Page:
Thursday, July 28, 2016

Are You Surprised That Homemakers Are Valuable?

[This was originally posted in January 2012, but I'm bumping it up.]

Porcshe Moran has done that report that makes the news at least once a year, "How Much Is A Homemaker Worth?"

I say a good homemaker is priceless, especially if they make the home pleasant for the income earner and provide ever-present love and guidance to the next generation of citizens. But lets look at what is being said this time around.

We examined some of the tasks that a homemaker might do to find out how much his or her services would net as individual professional careers. We only take into consideration tasks which have monetary values and use the lowest value for each calculation.

Private Chef
Meal preparation is one of the major tasks of most homemakers. From breakfast to dinner, there is plenty of meal planning and cooking to be done. The American Personal Chef Association reports that its personal chefs make $200 to $500 a day. Grocery shopping is another chore that needs to be factored in. A homemaker must drive to the supermarket, purchase the food and deliver it to the home. Grocery delivery services charge a delivery fee of $5 to $10.

Total cost for services: $1,005 per five day work week x 52 weeks = $52,260 per year.

The article does similar calculations for:

House Cleaner
Child Care
Laundry Service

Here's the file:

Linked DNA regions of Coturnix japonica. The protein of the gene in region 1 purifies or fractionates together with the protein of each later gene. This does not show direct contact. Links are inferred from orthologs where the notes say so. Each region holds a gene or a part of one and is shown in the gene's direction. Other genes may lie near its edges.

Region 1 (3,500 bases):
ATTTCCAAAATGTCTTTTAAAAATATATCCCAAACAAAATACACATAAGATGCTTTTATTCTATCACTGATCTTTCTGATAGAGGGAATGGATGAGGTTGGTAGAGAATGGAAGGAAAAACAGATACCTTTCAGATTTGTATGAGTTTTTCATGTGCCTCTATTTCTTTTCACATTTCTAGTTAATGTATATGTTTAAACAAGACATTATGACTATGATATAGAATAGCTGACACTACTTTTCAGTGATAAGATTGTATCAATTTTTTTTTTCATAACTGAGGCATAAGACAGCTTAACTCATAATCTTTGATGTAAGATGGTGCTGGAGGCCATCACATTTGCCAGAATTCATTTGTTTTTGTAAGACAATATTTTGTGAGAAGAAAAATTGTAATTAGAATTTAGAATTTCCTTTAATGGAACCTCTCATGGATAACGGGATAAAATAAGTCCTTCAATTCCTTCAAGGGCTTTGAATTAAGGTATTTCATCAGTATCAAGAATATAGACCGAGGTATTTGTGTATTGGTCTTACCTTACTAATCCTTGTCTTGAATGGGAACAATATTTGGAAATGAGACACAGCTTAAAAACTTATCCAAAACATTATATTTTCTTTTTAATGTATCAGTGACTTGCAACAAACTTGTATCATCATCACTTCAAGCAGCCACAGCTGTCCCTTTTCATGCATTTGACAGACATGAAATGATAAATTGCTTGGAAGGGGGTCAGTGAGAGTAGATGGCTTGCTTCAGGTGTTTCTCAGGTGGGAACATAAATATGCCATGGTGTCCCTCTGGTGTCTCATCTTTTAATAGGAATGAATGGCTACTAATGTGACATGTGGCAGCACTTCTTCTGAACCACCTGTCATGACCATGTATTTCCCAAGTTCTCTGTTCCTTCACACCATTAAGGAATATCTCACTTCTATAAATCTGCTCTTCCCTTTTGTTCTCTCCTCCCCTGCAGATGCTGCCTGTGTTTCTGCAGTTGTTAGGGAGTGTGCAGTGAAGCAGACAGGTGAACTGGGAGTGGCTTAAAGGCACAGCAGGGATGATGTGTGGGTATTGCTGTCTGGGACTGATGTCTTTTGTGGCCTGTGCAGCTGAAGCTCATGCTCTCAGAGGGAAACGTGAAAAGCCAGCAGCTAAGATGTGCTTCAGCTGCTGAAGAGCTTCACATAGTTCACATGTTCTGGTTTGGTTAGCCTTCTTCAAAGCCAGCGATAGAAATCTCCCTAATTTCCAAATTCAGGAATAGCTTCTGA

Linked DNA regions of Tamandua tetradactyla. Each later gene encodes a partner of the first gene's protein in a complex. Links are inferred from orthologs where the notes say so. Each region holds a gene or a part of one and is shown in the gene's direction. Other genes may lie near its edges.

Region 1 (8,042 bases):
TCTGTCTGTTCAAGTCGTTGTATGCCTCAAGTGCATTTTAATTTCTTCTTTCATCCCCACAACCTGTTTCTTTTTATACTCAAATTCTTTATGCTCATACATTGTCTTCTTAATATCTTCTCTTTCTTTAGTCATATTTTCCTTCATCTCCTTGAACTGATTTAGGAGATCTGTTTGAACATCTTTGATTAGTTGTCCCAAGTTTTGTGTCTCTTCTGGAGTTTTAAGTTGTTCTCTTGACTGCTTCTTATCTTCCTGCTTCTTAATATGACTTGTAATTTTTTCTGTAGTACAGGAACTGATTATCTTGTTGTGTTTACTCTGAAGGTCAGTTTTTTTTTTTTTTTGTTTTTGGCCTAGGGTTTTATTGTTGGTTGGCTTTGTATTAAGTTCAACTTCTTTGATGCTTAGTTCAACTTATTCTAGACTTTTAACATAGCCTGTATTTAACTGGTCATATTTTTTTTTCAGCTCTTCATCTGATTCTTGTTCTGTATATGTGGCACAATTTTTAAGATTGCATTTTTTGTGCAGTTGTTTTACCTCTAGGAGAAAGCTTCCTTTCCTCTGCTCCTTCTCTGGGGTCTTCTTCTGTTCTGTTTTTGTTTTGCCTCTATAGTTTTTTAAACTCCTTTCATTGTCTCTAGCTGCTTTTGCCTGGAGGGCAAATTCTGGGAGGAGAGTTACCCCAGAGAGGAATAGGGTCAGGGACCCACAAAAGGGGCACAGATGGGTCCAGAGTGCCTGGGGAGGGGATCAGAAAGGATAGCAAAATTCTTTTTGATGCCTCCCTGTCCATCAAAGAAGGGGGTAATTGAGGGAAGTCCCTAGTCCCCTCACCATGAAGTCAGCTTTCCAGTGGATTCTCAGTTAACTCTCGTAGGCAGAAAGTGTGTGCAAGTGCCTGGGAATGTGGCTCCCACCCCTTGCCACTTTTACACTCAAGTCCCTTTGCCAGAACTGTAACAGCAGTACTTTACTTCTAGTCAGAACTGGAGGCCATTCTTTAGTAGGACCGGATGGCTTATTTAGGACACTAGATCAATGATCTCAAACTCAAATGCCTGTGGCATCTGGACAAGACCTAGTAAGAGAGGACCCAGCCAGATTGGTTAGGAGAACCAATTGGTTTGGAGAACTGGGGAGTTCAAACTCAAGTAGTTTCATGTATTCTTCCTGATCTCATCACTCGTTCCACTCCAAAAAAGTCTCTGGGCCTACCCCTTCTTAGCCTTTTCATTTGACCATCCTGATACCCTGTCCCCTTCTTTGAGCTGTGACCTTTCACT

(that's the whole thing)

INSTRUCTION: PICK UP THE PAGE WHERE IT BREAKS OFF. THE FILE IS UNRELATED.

Lawn Maintenance

I'm surprised they left out prostitution, but maybe they take the approach that women actually like lovemaking, too. Then then the conclusion is:

Total for a year of all services is: $52,260 + $6,137 + $31,200 + $4,168 + $936 + $1,560 = $96,261 per year.

Uh huh.

The daily work of a homemaker can sometimes be taken for granted by his or her family members.

Unfortunately, that's true, and it is also true that some feminists denigrate women for being homemakers, as do political types who want more income to tax, employers who want more labor supply to lower labor costs, and businesses who want people to have more "disposable" income to spend on crap they don't really need.

I've already addressed reports like this in this previous entry.

I do want you to know that in general, if you don't like your chef, cleaner, daycare provider, driver, laundry service, or gardener you can fire them either immediately or with very short notice, and paying your latest bill will settle the matter. You generally do not sign lifetime contracts with them. However, if you marry someone who promises to be a homemaker and it turns out that person does next to nothing or does a horrible job, in states like the one I live in the default, standard contract is that "firing" them means giving them half of everything you earned while they were in the contract with you, and continuing to pay them one day for every two days you had the contract, or for life if they were under contract with you for ten years. There is NO penalty for failing to perform any of the tasks adequately.

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